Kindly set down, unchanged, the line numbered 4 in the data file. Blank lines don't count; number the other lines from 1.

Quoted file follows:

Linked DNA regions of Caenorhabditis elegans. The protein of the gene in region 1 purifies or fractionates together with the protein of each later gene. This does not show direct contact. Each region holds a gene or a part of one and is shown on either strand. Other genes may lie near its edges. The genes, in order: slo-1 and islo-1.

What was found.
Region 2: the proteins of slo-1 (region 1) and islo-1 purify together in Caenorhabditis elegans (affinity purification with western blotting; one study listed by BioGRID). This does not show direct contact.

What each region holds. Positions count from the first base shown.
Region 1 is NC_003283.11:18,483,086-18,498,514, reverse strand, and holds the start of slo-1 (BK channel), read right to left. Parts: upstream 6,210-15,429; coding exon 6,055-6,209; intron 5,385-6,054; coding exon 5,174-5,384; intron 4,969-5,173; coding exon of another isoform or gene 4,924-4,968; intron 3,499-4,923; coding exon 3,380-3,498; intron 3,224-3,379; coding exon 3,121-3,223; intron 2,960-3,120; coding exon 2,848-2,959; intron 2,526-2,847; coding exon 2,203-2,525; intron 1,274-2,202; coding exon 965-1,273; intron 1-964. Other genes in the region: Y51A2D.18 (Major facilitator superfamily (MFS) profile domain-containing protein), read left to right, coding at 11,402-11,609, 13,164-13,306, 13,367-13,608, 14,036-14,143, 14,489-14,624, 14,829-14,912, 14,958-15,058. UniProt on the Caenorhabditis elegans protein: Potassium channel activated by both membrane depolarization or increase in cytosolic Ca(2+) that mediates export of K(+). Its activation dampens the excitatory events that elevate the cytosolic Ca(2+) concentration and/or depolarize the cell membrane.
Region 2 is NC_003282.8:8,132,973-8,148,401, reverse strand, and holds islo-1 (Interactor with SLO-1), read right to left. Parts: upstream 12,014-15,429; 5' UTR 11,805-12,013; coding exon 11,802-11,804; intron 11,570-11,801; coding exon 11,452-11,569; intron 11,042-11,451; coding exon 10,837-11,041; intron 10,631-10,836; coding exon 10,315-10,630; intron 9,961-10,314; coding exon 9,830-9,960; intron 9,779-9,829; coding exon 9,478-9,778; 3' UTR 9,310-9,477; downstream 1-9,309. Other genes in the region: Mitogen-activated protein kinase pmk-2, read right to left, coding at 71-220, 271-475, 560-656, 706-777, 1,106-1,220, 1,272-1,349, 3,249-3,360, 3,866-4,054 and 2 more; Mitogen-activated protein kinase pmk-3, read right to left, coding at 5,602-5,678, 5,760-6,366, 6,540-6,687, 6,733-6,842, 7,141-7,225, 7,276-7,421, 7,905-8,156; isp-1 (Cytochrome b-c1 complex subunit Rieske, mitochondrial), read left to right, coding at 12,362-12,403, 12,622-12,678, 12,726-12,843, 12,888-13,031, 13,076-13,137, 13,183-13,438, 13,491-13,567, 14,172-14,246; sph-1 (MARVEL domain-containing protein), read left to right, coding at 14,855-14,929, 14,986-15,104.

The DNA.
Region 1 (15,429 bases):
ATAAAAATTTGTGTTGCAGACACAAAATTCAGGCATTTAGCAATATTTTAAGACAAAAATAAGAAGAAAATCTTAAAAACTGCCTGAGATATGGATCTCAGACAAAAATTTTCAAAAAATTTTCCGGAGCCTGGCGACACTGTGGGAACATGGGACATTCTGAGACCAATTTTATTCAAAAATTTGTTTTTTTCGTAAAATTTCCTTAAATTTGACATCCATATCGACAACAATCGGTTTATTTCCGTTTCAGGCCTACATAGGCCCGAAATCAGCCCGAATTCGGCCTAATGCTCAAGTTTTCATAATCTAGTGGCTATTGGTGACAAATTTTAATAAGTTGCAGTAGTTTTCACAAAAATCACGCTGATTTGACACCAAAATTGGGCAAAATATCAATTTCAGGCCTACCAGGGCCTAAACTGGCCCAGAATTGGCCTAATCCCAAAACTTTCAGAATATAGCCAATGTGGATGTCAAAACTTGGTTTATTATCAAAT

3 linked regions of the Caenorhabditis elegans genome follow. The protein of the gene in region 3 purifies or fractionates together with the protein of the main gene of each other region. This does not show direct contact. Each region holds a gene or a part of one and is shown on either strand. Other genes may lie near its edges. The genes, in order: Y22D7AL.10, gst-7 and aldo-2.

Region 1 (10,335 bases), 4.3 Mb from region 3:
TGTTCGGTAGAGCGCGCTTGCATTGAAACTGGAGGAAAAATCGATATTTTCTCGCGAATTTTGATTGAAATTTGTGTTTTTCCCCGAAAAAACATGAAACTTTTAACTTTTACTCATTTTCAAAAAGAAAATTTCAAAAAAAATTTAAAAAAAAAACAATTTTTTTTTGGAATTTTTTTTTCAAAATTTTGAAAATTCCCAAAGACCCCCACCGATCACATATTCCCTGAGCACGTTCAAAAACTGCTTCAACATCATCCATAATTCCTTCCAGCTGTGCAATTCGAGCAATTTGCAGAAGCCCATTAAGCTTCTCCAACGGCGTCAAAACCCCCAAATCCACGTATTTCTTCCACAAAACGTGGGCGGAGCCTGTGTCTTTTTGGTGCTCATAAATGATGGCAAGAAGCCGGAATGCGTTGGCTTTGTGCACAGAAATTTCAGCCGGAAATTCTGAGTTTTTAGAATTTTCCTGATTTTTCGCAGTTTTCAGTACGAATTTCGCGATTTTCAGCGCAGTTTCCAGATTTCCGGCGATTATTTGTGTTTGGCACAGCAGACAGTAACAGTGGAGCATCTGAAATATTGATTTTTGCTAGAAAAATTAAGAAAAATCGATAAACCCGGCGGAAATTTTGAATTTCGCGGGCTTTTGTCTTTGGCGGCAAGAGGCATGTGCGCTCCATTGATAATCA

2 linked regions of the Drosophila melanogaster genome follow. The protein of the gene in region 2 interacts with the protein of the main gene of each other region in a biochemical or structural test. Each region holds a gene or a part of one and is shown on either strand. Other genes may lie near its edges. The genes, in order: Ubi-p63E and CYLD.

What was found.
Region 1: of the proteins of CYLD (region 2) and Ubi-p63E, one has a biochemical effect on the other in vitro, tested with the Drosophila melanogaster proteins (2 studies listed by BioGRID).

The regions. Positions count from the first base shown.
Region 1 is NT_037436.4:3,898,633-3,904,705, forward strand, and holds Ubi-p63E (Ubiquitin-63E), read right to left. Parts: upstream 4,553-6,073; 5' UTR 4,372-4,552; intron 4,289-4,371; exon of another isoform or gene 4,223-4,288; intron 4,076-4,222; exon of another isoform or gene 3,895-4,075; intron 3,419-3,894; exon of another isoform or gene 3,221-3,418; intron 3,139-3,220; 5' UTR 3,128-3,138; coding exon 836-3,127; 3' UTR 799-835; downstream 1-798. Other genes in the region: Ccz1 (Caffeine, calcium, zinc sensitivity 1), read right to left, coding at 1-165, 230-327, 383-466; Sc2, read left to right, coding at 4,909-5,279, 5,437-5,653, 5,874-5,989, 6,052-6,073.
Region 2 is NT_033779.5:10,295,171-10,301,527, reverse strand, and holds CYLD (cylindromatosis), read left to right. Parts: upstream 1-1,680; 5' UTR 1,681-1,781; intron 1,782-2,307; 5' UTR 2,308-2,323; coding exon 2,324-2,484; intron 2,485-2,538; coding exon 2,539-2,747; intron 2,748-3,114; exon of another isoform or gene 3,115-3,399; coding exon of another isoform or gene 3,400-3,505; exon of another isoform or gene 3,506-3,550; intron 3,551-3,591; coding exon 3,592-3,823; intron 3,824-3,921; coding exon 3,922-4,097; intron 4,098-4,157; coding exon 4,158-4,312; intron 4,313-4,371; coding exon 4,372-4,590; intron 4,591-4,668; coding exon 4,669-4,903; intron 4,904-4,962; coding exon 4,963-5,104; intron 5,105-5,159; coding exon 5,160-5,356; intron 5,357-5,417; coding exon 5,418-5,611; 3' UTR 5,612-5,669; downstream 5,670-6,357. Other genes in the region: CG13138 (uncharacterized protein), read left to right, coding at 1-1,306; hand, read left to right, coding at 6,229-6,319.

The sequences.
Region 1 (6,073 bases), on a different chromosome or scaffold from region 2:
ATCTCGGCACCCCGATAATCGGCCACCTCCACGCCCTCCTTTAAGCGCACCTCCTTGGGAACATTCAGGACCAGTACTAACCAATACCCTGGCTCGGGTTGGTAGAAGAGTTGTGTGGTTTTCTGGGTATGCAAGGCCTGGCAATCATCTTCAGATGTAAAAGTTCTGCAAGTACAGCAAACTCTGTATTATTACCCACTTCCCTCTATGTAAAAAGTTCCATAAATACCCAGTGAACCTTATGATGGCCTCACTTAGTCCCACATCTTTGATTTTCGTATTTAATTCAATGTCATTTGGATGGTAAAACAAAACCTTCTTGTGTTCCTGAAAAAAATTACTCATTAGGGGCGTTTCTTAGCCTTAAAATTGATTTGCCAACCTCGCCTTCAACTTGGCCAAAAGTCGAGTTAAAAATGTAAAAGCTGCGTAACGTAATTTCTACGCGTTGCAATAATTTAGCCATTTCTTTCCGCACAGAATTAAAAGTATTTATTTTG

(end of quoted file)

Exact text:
What each region holds. Positions count from the first base shown.